Santa Rosa will host the overall start of the eight-day Amgen Tour of California next May, with stages in five other Northern California cities before the bicyle race heads south, organizers confirmed Thursday.

It is a prestigious designation for Santa Rosa, which has hosted starts or finishes for five of the tour's six years.

And it sets the stage for a week of events, from concerts to parties.

"With the overall start, everyone will be assembling in Santa Rosa a week out," said professional racer Levi Leipheimer of Santa Rosa, who has won the tour three times.

"You will have the entire media, teams, organizers and sponsors a week beforehand," Leipheimer said. "We will get more attention as well, people will talk about it.

He said it is an indication of how much support Santa Rosa gives to cycling.

"Santa Rosa has a passionate bike community and the community has always been open to hosting the race," Leipheimer said. "They put on a great race every year and that is something the organizers ... have commented on. Santa Rosa is the gold standard."

The first stage will be in downtown Santa Rosa on May 13, a Sunday, and the tour ends 750 miles later, on May 20, in Los Angeles.

Thirteen other cities also were designated Thursday to host a start or finish, of 100 that applied, according to AEG Sports of Los Angeles, the owner of the event.

The second stage is from San Francisco, with a backdrop of the Golden Gate Bridge, along the coast to Santa Cruz County, followed by San Jose to Livermore and Sonora to Clovis.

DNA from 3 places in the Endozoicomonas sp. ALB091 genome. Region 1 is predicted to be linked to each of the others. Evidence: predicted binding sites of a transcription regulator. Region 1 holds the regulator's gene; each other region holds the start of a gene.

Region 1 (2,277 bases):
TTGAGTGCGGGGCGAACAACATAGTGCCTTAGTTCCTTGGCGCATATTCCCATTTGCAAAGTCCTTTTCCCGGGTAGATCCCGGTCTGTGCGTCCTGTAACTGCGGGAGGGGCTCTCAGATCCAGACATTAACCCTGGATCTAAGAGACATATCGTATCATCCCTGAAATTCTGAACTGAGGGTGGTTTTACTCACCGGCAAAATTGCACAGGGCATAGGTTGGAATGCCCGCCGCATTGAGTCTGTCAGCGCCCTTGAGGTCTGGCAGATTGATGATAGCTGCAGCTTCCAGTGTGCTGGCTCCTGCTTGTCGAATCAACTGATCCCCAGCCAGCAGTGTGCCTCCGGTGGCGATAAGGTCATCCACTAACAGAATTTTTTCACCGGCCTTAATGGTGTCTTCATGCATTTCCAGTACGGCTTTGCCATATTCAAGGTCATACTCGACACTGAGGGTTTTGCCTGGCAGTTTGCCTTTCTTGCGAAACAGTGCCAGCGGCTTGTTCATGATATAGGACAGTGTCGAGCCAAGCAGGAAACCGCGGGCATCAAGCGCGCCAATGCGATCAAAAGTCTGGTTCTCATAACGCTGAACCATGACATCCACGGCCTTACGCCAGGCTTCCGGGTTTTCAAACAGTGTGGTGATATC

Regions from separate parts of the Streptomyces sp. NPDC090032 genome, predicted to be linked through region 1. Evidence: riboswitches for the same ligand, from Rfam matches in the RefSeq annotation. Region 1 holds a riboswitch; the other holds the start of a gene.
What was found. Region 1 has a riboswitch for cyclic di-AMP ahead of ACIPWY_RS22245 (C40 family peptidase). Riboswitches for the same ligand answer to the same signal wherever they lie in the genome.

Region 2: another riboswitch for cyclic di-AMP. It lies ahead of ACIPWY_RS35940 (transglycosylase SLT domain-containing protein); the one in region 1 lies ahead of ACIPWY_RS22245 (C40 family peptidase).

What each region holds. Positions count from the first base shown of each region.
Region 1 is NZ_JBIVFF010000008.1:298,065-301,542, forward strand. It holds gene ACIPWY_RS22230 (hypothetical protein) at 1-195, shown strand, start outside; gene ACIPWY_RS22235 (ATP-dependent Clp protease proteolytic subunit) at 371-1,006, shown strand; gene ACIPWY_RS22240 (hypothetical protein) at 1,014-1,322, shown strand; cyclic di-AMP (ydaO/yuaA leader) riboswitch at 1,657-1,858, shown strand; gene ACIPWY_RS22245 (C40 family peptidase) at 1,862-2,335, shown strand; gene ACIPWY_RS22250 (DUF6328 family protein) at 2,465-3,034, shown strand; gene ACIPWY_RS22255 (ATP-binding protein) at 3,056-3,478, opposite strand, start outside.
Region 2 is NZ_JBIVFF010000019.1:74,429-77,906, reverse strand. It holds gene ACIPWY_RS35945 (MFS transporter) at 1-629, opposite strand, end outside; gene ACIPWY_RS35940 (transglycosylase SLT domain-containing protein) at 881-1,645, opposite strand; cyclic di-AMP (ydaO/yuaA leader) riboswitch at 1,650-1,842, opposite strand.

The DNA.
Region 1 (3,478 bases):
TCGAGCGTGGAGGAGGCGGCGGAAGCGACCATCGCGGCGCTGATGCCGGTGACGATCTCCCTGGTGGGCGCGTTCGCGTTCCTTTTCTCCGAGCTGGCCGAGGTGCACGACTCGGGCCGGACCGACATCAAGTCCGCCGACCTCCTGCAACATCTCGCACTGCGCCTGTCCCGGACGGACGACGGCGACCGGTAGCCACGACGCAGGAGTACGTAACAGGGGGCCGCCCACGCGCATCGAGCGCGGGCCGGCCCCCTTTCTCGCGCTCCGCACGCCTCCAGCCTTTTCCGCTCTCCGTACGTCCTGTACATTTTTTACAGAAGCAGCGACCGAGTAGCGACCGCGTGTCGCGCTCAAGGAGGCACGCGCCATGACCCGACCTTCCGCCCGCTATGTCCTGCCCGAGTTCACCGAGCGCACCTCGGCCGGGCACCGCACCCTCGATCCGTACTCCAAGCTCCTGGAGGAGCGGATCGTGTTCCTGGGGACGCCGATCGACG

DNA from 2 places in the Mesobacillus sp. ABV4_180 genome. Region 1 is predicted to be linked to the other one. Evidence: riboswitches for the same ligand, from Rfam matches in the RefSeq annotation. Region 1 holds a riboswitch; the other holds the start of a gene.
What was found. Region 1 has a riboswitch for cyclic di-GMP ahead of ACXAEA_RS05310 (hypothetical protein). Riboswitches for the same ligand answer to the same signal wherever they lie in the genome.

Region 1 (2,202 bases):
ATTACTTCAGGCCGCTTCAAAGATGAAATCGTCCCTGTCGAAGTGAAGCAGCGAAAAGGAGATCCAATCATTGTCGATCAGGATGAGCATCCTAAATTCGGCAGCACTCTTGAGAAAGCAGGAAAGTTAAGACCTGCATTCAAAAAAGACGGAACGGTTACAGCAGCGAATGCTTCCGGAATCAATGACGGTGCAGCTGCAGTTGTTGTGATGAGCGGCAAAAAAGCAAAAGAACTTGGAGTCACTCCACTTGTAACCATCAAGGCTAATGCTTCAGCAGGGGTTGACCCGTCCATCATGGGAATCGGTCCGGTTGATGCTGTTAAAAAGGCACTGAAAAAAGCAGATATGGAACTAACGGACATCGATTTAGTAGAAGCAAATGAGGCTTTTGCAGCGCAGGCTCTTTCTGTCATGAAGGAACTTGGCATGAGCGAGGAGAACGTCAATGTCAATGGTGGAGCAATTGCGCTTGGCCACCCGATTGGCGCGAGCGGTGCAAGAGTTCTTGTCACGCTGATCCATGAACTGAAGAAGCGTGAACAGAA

In Southern California, a time trial will be held in Bakersfield and stages from Palmdale to Big Bear Lake, Ontario to Mt. Baldy and in downtown Los Angeles and around the Staples Center.

The exact routes will be announced next spring, but Santa Rosa's organizing committee said it is planning for the stage to start and finish downtown.

"We have a strong indication it is possible," said Raissa de la Rosa, Santa Rosa economic specialist who is leading the local organizing effort.

The Amgen tour has become the premiere race in the United States, attracting a field of top international teams.

Santa Rosa organizers have raised $260,000 so far towards the cost of putting on the event, which is budgeted for $500,500, mostly for housing and feeding the teams and event staff for three days and turning the downtown streets into an event arena.

The economic impact is expected to be $6.6 million, which includes spending by race fans, event organizers, the teams and sponsors as well as the salaries for local workers and suppliers.

De la Rosa said that because it is on a Sunday, the event won't have a negative impact on downtown businesses or traffic.

Between the start of the race and when riders return, which could be as long as four hours, there may be other events, such as a women's or children's bike race.

"There are things we can do to entertain people while they are waiting," de la Rosa said.